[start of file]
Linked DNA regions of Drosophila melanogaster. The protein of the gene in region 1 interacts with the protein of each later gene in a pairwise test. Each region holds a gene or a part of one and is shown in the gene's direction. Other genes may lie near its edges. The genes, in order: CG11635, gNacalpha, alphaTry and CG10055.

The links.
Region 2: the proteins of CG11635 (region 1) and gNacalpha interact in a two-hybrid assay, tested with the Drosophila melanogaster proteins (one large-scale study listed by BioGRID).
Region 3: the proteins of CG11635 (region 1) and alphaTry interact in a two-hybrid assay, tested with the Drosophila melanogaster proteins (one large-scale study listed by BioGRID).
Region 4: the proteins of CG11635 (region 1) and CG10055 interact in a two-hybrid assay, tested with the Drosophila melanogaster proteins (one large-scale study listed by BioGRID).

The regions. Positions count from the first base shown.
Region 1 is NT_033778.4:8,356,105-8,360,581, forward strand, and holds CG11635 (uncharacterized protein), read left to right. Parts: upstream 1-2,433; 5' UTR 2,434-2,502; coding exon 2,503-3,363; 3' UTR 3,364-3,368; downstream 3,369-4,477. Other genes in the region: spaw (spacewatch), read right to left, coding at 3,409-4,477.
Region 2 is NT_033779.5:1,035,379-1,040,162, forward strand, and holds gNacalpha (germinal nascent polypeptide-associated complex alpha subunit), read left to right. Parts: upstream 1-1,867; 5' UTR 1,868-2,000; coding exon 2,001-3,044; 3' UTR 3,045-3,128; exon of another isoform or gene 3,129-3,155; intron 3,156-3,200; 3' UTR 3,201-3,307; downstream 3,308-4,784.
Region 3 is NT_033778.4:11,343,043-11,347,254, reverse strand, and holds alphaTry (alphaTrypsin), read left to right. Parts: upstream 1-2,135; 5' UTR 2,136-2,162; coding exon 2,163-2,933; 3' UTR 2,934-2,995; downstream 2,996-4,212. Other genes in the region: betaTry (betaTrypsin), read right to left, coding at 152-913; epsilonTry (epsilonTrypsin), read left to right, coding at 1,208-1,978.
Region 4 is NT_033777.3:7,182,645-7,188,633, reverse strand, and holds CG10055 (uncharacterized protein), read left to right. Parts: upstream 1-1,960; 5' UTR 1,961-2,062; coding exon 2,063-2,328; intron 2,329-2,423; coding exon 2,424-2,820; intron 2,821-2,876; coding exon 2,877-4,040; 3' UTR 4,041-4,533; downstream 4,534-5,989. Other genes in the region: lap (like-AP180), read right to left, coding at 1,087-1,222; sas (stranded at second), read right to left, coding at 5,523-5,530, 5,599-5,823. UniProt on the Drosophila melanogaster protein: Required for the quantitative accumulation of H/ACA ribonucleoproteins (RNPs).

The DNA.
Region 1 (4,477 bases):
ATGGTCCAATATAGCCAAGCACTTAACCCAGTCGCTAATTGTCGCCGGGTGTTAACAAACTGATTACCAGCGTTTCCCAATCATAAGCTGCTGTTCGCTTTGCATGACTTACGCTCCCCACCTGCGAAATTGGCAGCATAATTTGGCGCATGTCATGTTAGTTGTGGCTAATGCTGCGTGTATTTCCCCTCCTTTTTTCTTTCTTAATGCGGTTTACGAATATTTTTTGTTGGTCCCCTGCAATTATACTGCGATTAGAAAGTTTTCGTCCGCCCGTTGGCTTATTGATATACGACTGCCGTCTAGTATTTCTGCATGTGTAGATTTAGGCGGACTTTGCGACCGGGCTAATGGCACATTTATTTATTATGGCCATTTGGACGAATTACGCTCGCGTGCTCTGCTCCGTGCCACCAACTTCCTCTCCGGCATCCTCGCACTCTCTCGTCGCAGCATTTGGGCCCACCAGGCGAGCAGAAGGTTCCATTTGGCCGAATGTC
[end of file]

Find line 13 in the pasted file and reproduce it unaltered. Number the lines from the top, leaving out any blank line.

ATGGTCCAATATAGCCAAGCACTTAACCCAGTCGCTAATTGTCGCCGGGTGTTAACAAACTGATTACCAGCGTTTCCCAATCATAAGCTGCTGTTCGCTTTGCATGACTTACGCTCCCCACCTGCGAAATTGGCAGCATAATTTGGCGCATGTCATGTTAGTTGTGGCTAATGCTGCGTGTATTTCCCCTCCTTTTTTCTTTCTTAATGCGGTTTACGAATATTTTTTGTTGGTCCCCTGCAATTATACTGCGATTAGAAAGTTTTCGTCCGCCCGTTGGCTTATTGATATACGACTGCCGTCTAGTATTTCTGCATGTGTAGATTTAGGCGGACTTTGCGACCGGGCTAATGGCACATTTATTTATTATGGCCATTTGGACGAATTACGCTCGCGTGCTCTGCTCCGTGCCACCAACTTCCTCTCCGGCATCCTCGCACTCTCTCGTCGCAGCATTTGGGCCCACCAGGCGAGCAGAAGGTTCCATTTGGCCGAATGTC